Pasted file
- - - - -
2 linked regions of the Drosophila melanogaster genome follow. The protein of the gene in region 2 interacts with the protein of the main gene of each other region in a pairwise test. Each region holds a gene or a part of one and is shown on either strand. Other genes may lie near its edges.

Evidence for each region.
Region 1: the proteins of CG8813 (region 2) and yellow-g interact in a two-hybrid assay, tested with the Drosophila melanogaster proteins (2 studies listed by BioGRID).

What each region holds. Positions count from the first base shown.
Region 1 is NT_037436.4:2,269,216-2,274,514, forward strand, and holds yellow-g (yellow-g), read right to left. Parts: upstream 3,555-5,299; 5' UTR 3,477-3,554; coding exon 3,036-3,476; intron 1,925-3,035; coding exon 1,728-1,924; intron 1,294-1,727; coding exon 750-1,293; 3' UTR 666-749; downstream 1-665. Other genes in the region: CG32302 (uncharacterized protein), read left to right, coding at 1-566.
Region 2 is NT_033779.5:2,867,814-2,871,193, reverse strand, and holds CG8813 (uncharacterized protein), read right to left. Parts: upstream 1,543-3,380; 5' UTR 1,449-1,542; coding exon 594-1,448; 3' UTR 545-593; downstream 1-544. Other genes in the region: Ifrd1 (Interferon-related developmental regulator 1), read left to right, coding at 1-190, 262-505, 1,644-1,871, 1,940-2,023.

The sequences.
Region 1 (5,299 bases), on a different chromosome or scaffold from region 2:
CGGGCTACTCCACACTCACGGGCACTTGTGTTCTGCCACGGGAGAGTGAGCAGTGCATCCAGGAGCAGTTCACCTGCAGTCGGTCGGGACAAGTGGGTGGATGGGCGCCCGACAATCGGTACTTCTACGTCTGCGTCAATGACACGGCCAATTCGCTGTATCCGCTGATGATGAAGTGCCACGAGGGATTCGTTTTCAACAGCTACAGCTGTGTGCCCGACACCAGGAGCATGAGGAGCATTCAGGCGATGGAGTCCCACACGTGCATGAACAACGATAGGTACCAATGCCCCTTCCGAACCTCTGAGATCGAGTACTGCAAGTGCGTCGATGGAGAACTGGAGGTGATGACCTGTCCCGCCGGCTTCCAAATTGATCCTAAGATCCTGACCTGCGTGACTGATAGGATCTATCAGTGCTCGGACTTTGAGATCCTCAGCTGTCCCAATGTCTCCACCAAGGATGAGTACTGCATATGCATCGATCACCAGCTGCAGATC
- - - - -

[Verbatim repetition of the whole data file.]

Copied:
2 linked regions of the Drosophila melanogaster genome follow. The protein of the gene in region 2 interacts with the protein of the main gene of each other region in a pairwise test. Each region holds a gene or a part of one and is shown on either strand. Other genes may lie near its edges.

Evidence for each region.
Region 1: the proteins of CG8813 (region 2) and yellow-g interact in a two-hybrid assay, tested with the Drosophila melanogaster proteins (2 studies listed by BioGRID).

What each region holds. Positions count from the first base shown.
Region 1 is NT_037436.4:2,269,216-2,274,514, forward strand, and holds yellow-g (yellow-g), read right to left. Parts: upstream 3,555-5,299; 5' UTR 3,477-3,554; coding exon 3,036-3,476; intron 1,925-3,035; coding exon 1,728-1,924; intron 1,294-1,727; coding exon 750-1,293; 3' UTR 666-749; downstream 1-665. Other genes in the region: CG32302 (uncharacterized protein), read left to right, coding at 1-566.
Region 2 is NT_033779.5:2,867,814-2,871,193, reverse strand, and holds CG8813 (uncharacterized protein), read right to left. Parts: upstream 1,543-3,380; 5' UTR 1,449-1,542; coding exon 594-1,448; 3' UTR 545-593; downstream 1-544. Other genes in the region: Ifrd1 (Interferon-related developmental regulator 1), read left to right, coding at 1-190, 262-505, 1,644-1,871, 1,940-2,023.

The sequences.
Region 1 (5,299 bases), on a different chromosome or scaffold from region 2:
CGGGCTACTCCACACTCACGGGCACTTGTGTTCTGCCACGGGAGAGTGAGCAGTGCATCCAGGAGCAGTTCACCTGCAGTCGGTCGGGACAAGTGGGTGGATGGGCGCCCGACAATCGGTACTTCTACGTCTGCGTCAATGACACGGCCAATTCGCTGTATCCGCTGATGATGAAGTGCCACGAGGGATTCGTTTTCAACAGCTACAGCTGTGTGCCCGACACCAGGAGCATGAGGAGCATTCAGGCGATGGAGTCCCACACGTGCATGAACAACGATAGGTACCAATGCCCCTTCCGAACCTCTGAGATCGAGTACTGCAAGTGCGTCGATGGAGAACTGGAGGTGATGACCTGTCCCGCCGGCTTCCAAATTGATCCTAAGATCCTGACCTGCGTGACTGATAGGATCTATCAGTGCTCGGACTTTGAGATCCTCAGCTGTCCCAATGTCTCCACCAAGGATGAGTACTGCATATGCATCGATCACCAGCTGCAGATC